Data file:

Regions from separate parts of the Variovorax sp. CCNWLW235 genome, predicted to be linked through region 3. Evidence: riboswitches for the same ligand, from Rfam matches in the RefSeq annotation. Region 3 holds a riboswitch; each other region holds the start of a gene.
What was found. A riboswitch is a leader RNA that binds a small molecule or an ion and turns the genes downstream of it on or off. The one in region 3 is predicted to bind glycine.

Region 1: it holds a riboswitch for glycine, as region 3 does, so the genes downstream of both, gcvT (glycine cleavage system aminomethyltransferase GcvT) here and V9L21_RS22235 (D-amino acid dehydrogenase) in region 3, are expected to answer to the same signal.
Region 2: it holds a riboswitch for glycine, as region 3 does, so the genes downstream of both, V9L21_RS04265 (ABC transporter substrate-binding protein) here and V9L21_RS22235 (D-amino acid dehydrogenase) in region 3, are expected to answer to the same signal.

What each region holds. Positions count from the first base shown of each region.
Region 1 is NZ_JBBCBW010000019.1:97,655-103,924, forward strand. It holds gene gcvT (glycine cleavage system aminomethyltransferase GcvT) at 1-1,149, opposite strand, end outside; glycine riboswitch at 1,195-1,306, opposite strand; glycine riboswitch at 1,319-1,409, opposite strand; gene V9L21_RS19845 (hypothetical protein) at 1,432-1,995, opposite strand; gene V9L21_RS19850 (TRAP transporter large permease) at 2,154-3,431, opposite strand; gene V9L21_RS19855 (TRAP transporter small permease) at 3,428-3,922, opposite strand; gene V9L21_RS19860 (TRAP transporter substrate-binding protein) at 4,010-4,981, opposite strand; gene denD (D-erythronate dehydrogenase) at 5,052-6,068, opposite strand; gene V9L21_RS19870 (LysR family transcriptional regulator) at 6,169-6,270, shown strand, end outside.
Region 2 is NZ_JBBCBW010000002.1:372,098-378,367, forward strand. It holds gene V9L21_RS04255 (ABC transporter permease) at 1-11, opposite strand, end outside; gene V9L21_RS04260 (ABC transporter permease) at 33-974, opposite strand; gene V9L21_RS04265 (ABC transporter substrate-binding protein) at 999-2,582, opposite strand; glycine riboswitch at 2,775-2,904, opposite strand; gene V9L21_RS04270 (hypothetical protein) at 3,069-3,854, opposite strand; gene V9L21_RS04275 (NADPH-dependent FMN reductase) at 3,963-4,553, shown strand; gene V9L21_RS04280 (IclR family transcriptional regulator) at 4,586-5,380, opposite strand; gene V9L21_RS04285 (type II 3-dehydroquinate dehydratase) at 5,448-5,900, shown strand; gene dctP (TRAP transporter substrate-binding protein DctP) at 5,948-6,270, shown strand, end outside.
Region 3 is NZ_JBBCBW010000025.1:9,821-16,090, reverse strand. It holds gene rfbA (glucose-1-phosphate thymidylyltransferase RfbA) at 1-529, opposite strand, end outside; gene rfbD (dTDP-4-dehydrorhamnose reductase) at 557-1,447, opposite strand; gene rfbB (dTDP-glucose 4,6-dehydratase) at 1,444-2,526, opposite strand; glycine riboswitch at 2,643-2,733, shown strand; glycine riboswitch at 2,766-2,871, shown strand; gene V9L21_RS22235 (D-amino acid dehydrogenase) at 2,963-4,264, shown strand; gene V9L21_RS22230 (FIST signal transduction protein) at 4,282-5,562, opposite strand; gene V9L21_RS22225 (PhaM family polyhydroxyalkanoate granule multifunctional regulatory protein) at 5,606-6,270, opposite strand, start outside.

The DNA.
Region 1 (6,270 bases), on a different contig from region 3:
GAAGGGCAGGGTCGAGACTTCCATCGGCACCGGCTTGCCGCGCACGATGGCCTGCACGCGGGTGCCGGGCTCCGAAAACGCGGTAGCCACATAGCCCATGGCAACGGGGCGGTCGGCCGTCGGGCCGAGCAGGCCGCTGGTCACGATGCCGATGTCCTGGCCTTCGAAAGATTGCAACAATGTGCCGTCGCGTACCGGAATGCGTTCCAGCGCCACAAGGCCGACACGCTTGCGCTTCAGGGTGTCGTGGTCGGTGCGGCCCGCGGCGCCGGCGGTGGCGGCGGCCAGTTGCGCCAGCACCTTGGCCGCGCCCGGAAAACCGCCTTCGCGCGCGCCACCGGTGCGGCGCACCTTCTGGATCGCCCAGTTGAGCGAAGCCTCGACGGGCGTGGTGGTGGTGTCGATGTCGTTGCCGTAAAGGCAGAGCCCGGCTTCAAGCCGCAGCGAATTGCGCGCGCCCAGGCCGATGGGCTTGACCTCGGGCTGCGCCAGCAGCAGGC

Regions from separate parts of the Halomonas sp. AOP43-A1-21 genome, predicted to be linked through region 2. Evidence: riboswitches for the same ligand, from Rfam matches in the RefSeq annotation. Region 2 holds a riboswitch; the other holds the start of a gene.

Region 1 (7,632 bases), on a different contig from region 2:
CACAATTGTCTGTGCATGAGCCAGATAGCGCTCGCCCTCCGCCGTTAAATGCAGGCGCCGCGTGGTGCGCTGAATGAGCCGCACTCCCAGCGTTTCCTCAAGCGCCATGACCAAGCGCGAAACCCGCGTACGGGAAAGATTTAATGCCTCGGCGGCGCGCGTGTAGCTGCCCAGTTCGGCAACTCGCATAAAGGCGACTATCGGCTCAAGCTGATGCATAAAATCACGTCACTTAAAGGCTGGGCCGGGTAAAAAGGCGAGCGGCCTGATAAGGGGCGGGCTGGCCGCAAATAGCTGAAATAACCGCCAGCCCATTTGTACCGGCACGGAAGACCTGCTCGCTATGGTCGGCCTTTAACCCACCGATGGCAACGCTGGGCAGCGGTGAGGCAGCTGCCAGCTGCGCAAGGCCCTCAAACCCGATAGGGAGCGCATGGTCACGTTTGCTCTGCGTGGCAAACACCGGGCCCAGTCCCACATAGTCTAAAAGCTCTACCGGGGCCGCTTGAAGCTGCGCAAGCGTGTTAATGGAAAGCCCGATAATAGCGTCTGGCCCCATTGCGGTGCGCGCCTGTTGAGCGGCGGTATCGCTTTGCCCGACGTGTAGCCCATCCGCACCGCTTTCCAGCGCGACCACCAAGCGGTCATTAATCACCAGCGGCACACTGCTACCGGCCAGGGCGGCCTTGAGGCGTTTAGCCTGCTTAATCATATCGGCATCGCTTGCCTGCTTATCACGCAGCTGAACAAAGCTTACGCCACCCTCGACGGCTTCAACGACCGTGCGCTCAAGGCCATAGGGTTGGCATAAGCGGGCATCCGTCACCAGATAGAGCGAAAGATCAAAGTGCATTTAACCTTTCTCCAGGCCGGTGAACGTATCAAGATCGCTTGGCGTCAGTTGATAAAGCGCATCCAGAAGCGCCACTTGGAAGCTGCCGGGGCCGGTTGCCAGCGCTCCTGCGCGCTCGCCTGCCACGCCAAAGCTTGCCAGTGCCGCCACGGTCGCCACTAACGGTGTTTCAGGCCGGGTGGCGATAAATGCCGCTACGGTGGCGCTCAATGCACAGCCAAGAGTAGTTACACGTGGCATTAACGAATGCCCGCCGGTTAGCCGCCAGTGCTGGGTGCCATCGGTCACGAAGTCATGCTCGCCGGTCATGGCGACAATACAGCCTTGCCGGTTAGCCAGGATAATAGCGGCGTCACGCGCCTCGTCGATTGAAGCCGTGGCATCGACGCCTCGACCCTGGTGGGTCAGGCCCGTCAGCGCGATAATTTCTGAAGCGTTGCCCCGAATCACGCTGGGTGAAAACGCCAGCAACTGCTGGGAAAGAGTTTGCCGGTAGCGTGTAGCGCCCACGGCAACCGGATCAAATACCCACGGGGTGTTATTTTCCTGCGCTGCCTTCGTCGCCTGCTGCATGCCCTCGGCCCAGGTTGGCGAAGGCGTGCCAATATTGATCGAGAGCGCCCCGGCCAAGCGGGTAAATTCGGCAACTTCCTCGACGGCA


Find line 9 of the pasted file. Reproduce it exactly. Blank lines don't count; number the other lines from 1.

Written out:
The DNA.